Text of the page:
The United Arab Emirates is such a beacon of stability and Western-facing capitalism, in a region known for neither, that Abu Dhabi's reputation for wealth and glamor made it the site of Sex and The City 2. Canada, though it has contributed thousands of troops to the war in Afghanistan, still has an international image as America's friendlier, quieter, and more polite neighbor.
In other words, these are not two countries you would expect to find in high-stakes international conflict. But that's exactly what happened when Canada sought a temporary seat on the United Nations Security Council (UNSC), the 15 members of which constitute one of the most important multilateral bodies in the world. Canada, in a very public moment of defeat that surprised the world, had to drop its bid due to lack of support from the United Nations General Assembly. No one was really sure how Canada failed so poorly, but now the Associated Press is reporting that this was just the latest round in what is apparently a very tense low-level conflict between these two otherwise extremely peaceful nations.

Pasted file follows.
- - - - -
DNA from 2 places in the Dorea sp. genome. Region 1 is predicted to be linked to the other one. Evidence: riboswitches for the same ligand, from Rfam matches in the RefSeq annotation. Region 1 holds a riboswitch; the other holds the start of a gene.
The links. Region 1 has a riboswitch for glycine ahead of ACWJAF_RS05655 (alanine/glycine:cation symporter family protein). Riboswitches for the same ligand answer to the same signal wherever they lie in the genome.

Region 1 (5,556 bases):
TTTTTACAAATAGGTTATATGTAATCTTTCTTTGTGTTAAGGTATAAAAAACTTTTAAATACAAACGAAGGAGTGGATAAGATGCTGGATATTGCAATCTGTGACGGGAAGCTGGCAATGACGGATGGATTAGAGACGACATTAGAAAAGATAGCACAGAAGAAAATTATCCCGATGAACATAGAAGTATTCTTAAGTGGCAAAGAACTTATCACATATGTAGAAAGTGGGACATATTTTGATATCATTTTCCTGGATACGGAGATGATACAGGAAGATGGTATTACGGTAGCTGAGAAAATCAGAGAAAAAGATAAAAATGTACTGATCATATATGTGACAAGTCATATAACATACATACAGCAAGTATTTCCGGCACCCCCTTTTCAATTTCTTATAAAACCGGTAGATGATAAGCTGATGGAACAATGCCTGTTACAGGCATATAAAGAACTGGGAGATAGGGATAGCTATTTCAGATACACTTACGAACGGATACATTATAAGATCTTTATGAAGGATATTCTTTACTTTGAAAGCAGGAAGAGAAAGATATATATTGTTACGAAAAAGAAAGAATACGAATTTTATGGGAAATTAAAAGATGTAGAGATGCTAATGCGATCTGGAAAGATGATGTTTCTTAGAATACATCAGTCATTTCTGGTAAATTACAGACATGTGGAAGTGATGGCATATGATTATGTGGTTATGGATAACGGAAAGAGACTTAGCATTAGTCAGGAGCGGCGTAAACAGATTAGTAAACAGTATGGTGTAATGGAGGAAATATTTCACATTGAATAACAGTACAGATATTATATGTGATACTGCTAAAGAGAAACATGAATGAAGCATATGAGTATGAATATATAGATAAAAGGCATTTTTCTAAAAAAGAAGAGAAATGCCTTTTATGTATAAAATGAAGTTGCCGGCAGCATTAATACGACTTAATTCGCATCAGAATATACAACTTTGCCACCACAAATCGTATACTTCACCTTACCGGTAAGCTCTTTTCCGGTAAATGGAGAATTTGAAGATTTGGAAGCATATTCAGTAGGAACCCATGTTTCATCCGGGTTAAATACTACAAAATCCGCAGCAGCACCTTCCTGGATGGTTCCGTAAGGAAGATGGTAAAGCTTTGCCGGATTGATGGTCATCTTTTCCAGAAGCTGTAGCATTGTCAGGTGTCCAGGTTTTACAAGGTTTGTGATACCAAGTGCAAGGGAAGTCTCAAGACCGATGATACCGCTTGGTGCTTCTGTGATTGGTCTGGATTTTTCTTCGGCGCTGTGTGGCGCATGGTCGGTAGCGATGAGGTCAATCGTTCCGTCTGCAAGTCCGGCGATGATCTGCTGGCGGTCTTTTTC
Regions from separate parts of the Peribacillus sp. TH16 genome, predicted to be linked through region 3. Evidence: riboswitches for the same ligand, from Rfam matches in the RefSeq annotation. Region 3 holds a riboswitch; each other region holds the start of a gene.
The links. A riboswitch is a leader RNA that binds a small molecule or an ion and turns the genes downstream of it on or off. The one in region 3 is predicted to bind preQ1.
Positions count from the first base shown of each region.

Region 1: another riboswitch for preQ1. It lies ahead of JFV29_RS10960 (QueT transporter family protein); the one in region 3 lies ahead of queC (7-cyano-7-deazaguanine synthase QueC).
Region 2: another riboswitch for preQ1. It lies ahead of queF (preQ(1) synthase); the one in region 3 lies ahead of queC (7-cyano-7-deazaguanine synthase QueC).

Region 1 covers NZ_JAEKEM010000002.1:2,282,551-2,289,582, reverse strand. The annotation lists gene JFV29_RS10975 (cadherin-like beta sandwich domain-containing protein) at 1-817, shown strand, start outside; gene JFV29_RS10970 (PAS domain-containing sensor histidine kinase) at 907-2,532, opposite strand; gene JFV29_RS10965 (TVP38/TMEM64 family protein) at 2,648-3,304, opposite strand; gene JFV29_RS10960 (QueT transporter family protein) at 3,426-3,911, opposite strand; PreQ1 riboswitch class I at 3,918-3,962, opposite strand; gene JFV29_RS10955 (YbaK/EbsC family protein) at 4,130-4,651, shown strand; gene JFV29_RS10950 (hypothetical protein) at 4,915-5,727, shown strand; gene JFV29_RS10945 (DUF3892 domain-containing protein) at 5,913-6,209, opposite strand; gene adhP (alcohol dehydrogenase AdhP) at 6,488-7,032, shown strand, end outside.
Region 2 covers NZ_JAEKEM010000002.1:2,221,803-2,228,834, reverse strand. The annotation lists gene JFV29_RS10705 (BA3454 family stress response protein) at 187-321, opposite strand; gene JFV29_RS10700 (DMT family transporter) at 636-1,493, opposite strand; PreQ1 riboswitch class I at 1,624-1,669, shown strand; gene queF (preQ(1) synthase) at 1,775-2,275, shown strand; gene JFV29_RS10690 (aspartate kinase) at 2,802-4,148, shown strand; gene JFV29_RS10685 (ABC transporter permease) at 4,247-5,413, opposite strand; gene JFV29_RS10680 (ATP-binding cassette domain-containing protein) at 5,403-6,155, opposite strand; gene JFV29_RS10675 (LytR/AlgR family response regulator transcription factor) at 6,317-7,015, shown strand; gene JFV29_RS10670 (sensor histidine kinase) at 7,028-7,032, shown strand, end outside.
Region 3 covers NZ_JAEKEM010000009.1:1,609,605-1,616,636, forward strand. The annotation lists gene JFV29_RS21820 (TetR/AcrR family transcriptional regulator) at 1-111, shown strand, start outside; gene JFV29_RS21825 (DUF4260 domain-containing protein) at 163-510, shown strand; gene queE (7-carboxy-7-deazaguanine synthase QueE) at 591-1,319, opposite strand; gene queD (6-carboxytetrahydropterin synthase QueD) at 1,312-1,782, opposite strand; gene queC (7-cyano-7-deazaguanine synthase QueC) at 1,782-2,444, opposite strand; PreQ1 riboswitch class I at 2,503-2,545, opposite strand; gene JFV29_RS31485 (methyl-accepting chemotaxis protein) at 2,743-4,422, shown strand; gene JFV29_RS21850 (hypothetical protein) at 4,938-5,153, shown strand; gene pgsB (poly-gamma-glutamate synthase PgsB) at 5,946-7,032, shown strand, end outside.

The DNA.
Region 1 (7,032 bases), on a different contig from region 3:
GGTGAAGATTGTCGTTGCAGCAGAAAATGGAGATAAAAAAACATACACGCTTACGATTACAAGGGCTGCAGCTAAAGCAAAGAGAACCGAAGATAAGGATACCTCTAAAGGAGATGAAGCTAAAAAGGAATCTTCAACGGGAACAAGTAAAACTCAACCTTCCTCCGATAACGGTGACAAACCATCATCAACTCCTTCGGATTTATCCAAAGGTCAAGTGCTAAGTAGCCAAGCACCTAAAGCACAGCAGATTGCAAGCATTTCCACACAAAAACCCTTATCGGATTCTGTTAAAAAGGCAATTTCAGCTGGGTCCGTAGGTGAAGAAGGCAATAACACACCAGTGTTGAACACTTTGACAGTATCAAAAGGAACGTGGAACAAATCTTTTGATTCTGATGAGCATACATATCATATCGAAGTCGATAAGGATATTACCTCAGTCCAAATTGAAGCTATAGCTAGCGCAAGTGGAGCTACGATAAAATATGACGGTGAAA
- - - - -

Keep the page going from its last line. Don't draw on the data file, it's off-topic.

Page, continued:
The United Arab Emirates lobbied against Canada's bid for a U.N. Security Council seat in the latest blow to relations that soured after disputes over airline routes, a UAE official said Thursday.
The Gulf country's opposition followed harsh complaints about Canada's refusal to open more flights for the fast-growing carriers Emirates and Etihad. The government in Abu Dhabi is also forcing Canada to leave a military base that is used to supply Canadian forces in Afghanistan.
As the A.P. report concedes, it's "not clear" how the relatively small UAE was able to swing the entire world against voting for the Great Maple Menace. "But the country carries influence beyond its small size because of extensive international business ties." As an international shipping and transportation hub, there are very few countries that don't have some kind of economic ties to UAE. And certainly no world leaders wanted to find themselves banned from the giant swimming pool shaped like a palm tree.
It's uncertain at this point whether Canada will retaliate in this ongoing international conflict. But, if we lived in Abu Dhabi, we'd stock up on wood pulp and timber while we still can.
This article is from the archive of our partner The Wire.
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